Our publicly-available, general workplace writing training programs are designed for anyone who writes as part of their work. Any workplace writing is relevant.
The Writing Circle’s programs are build around real, current examples of workplace documents – such as letters, emails, brochures, and reports. Participants are always welcome to provide their own examples as part
of the discussion.
The Writing Circle offers two general writing training programs:
- Writing documents that readers will want to read (full-day course)
- Editing tight & writing right (half-day course)
Writing documents that readers will want to read
This workshop focuses on top techniques for improving workplace writing from the perspective of readers. You will learn how to focus on readers, beat writers’ block, structure ideas, write clear and simple sentences, and question the success of your documents.
Key topics include:
- What makes good writing
- Writing for busy readers
- The writing and editing process
- Developing content and structure
- Attacking wordiness
- Fixing common sentence-level problems
- Writing in plain English.
This workshop was last held on 21 October 2015.
Editing tight & writing right
This workshop will help to build your editing and proofreading skills. It is designed for people who understand the basics of good writing but want strategies to improve their editing and their attention to detail. You will learn how to edit in cycles, cut writing length, proofread with care, and give constructive feedback. Bring along a laptop or your preferred writing device for a practical, hands-on session.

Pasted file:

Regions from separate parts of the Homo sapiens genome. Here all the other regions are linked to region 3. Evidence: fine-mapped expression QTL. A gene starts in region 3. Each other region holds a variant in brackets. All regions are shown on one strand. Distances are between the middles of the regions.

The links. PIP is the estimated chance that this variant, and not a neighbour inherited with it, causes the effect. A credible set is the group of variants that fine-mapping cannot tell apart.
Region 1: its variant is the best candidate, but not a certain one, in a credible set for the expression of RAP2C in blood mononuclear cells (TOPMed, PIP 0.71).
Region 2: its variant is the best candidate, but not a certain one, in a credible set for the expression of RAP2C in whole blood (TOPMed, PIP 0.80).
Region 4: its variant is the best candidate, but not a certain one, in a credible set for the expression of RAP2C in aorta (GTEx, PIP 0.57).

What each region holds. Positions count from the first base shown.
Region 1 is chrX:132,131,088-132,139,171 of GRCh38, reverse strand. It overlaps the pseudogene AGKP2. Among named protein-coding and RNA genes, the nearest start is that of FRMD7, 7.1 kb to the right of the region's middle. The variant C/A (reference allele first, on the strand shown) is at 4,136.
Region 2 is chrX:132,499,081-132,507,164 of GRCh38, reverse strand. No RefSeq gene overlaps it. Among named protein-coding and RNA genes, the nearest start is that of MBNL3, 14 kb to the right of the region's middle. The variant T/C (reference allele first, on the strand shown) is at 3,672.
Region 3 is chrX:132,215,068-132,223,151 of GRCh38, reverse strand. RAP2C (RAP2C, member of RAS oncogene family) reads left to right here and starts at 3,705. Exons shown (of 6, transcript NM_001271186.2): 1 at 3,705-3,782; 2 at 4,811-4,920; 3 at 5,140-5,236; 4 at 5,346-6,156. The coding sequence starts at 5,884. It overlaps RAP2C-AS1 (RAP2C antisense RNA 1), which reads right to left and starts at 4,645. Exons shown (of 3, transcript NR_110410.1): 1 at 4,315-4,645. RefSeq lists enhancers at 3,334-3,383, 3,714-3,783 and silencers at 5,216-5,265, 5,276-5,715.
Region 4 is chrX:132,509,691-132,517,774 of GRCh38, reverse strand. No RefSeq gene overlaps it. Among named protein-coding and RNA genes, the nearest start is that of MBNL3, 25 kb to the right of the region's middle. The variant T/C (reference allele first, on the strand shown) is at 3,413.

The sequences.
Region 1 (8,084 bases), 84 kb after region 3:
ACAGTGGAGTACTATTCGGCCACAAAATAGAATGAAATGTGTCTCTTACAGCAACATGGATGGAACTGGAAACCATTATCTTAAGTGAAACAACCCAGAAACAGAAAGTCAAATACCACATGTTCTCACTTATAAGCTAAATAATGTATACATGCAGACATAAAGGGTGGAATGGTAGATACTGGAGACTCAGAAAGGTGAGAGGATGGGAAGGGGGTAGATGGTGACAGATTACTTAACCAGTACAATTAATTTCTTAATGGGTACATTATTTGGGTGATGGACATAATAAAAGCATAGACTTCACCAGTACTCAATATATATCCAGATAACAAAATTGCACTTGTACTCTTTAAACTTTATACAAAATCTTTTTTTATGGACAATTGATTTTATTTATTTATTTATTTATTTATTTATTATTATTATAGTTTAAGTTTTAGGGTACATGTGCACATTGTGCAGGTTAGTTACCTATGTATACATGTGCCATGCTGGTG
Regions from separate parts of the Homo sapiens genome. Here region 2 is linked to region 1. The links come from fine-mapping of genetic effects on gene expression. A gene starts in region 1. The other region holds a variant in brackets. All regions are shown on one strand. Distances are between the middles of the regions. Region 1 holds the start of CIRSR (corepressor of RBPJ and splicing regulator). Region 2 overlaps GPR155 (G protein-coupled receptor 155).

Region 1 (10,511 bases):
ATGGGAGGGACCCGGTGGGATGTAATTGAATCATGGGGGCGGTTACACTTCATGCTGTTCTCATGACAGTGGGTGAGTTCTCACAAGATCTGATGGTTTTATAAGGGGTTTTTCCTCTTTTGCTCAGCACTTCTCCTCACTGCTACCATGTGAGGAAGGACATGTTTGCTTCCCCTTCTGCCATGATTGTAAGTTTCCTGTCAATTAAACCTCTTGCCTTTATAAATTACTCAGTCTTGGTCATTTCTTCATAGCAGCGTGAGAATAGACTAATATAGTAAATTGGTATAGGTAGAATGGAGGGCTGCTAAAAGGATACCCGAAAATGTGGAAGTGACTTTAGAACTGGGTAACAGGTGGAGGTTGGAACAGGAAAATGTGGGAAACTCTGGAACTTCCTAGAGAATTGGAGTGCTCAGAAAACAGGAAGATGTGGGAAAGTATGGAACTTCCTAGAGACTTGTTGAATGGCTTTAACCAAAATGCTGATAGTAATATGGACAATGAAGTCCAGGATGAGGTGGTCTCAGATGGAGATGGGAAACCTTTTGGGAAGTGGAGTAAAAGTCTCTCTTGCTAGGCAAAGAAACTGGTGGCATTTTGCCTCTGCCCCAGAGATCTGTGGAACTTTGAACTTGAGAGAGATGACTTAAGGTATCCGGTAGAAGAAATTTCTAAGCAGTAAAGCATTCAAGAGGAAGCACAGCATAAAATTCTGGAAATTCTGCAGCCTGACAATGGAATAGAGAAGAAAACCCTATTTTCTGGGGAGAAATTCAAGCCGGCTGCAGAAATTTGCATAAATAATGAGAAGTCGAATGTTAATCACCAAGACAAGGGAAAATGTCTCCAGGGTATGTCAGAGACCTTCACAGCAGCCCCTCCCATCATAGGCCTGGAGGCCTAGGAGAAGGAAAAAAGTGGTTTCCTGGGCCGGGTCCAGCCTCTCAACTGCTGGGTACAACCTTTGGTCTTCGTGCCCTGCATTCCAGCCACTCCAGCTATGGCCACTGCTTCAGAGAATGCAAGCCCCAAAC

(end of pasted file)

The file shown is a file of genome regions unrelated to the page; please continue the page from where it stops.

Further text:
Key topics include:
- Editing in cycles: from structure to full stops
- Proofreading for accuracy and consistency
- Writing tight: complex messages in 40 characters
- Giving and seeking feedback
- Editing collaborative documents.
This workshop was last held on 22 October 2015.
Which format makes sense for me?
Our general workplace writing training programs are offered in various formats: full days, half days, or a series of 90-minute sessions.
Full days and half days have the advantage of fitting neatly into busy lives. They’re a great way to focus on writing for a short time, then go away and reflect on the content in your own time.
The 90-minute sessions require a bit more commitment, as they’re scheduled once a week for 3-to-6 weeks. But they allow more time for learning and reflection, as participants cover the content in smaller chunks and have time to practise their new skills between each session. The 90-minute sessions also allow participants more opportunity to get to know one another and their facilitator – and this encourages more active questioning and reflection on writing.